Post of the Day: Neil Enloe

The other day, John Scheideman posted on the disturbing tendency on some Southern Gospel websites for individuals to dig up dirt on artists and post it publicly. In the comments, former Couriers lead singer Neil Enloe offered a great observation, which is reprinted here by permission:

Inevitably when I dwell on the sins of another I begin to feel the heat of guilt over my own transgressions. The advantage that I have over some people is that my sins haven’t become public. But there’s coming a time when nothing shall be hidden and our works will be tried by fire and we will be judged by the Righteous Judge, who has the true and holy perspective on good and evil. God help us all when we stand before him. The only hope any of us have is the covering and washing of the blood of our Savior who has made us acceptable unto God.

All the shame and reproach of our multiplied iniquities is buried with Him and while we are still flawed humans the Father only sees us through the purity of the blood of His only Son.

I would rather be found guilty of too much forgiveness than too much condemnation. So I try to be careful of my criticism of a brother’s failures knowing that, God forbid, if I should ever be found guilty of similar offenses I would hope with all of my heart that my brothers and sisters would extend the hand of support, fellowship and understanding that I would so desperately need.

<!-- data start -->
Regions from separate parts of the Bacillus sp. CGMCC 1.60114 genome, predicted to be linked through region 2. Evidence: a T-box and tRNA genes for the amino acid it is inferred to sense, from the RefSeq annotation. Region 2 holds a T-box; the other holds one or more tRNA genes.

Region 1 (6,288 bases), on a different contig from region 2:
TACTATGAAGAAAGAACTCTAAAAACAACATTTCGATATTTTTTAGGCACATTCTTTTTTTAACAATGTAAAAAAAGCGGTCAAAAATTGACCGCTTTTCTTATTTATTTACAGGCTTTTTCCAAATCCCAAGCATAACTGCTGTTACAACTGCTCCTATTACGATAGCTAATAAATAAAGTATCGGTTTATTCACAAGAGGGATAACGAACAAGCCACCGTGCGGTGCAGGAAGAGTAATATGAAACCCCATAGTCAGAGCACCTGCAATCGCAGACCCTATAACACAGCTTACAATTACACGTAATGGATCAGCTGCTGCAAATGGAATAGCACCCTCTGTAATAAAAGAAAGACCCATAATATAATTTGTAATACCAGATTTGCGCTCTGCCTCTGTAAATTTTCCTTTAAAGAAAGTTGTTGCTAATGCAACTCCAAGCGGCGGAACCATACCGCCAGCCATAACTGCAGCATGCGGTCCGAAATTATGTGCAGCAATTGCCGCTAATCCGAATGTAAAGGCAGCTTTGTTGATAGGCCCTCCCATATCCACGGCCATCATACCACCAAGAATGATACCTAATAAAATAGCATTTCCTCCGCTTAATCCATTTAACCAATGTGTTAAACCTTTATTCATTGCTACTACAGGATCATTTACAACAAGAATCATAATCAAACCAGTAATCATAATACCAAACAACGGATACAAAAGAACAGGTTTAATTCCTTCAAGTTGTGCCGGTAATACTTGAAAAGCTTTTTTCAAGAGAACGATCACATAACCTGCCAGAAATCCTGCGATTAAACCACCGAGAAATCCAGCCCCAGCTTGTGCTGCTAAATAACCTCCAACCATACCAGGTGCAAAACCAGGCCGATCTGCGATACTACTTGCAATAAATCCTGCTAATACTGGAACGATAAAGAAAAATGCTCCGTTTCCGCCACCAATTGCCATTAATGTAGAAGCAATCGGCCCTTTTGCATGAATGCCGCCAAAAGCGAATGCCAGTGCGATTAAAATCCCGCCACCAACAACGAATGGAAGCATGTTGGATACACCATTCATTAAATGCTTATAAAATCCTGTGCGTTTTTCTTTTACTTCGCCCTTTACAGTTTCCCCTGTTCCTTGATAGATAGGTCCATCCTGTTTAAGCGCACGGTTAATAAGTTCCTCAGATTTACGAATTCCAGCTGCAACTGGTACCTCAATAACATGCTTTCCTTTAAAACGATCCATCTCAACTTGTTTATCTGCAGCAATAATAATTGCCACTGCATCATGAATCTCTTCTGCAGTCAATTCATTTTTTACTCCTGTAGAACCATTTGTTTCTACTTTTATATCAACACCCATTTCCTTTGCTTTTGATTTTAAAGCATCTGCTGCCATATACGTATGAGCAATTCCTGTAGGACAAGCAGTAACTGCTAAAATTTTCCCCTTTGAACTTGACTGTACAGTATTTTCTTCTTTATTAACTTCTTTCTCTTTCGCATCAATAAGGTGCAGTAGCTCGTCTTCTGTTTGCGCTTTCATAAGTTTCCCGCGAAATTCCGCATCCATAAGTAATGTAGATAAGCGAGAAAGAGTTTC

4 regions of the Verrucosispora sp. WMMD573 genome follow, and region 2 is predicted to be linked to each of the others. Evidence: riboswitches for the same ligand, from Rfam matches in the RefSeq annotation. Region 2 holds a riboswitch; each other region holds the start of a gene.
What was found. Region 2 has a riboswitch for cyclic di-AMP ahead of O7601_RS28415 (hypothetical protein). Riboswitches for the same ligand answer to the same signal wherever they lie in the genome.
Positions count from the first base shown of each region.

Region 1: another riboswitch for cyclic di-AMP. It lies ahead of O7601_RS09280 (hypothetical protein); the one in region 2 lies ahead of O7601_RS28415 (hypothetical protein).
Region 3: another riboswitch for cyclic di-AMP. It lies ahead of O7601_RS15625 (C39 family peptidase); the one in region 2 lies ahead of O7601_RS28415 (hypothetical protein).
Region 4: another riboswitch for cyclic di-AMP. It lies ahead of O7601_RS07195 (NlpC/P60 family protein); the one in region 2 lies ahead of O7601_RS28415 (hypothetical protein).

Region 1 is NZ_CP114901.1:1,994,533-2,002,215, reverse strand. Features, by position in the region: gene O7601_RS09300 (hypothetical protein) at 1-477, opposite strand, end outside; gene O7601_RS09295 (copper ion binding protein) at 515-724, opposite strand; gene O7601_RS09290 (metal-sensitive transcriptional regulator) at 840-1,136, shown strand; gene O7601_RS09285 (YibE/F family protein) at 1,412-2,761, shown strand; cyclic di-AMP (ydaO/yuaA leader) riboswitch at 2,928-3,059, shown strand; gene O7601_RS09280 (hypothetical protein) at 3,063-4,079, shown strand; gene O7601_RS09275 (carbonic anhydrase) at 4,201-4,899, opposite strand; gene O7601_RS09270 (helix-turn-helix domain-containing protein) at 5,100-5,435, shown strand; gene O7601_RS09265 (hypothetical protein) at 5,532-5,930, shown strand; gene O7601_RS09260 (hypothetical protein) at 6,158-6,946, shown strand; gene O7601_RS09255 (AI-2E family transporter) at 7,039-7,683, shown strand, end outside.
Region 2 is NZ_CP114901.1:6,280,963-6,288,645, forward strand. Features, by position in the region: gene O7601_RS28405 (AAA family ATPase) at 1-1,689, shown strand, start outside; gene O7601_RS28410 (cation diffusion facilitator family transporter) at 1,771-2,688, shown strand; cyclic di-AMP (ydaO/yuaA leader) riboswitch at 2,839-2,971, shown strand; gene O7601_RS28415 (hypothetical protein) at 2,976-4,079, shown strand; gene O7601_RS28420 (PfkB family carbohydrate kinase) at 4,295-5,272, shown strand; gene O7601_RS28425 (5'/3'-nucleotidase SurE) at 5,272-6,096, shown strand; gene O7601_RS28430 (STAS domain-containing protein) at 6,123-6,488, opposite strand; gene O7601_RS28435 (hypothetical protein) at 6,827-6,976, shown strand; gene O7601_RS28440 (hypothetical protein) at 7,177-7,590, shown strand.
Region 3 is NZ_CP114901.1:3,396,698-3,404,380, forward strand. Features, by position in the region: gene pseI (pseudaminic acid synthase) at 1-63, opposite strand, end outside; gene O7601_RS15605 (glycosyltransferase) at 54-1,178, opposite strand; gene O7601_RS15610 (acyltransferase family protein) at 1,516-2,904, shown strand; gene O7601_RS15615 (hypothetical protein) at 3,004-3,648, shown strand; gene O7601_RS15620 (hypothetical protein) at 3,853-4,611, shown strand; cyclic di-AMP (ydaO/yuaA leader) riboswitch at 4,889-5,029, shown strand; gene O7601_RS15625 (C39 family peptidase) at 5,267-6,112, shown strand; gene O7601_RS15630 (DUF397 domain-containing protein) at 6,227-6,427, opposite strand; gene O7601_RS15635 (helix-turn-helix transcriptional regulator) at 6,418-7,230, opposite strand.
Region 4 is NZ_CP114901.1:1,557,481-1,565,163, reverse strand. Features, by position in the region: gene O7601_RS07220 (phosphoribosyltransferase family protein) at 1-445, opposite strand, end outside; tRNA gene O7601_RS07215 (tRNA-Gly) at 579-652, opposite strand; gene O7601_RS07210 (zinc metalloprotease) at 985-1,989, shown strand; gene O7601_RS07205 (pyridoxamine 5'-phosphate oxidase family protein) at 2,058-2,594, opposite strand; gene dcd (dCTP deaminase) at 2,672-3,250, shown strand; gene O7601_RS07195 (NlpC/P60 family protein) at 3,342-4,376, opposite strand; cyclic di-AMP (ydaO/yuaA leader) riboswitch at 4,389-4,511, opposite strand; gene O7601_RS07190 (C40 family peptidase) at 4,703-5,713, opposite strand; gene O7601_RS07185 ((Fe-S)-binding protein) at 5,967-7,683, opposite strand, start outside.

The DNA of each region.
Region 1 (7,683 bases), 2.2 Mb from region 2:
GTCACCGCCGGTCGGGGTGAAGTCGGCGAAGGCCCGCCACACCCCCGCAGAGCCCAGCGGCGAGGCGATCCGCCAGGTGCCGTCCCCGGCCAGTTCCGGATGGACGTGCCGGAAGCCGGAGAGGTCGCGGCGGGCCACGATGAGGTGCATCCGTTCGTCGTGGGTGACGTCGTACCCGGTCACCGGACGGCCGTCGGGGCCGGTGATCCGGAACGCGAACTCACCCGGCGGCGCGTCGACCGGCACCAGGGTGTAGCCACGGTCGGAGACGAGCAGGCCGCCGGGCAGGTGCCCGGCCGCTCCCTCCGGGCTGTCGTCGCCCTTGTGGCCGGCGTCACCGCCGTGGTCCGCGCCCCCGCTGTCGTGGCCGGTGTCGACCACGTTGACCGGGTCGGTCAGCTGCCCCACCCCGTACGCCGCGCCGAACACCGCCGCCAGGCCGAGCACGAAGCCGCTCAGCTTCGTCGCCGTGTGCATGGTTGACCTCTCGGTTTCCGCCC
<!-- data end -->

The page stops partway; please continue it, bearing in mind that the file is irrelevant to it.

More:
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4 Letters to the Editor

Southern Gospel Journal welcomes letters to the editor. We will post the most thoughtful and insightful submissions. Ground rules: Don't attack or belittle groups or fellow posters, or advance heresies rejected by orthodox Christianity. Do keep comments positive, constructive, and on topic.
  1. Neil is a wise man. Much could be learned here.

  2. Magnificent words, to be sure!

  3. Yes, it says “Restore such an one in the spirit of meekness, considering thyself, lest thou also be tempted.

  4. Neil has long had the knack of understanding not only the main points of my various blog postings and articles, but also the uncanny ability to expand upon that framework and offer additional worthy insights of his own based on all of that.

    I consider myself most blessed to have Neil as a friend.

    Neil expressed those very thoughts in a beautiful song he wrote some 25 years ago that he recorded both by himself and with the Couriers, “Restore A Fallen Brother”. I heartily recommend that song to all who read these thoughts and affirm them.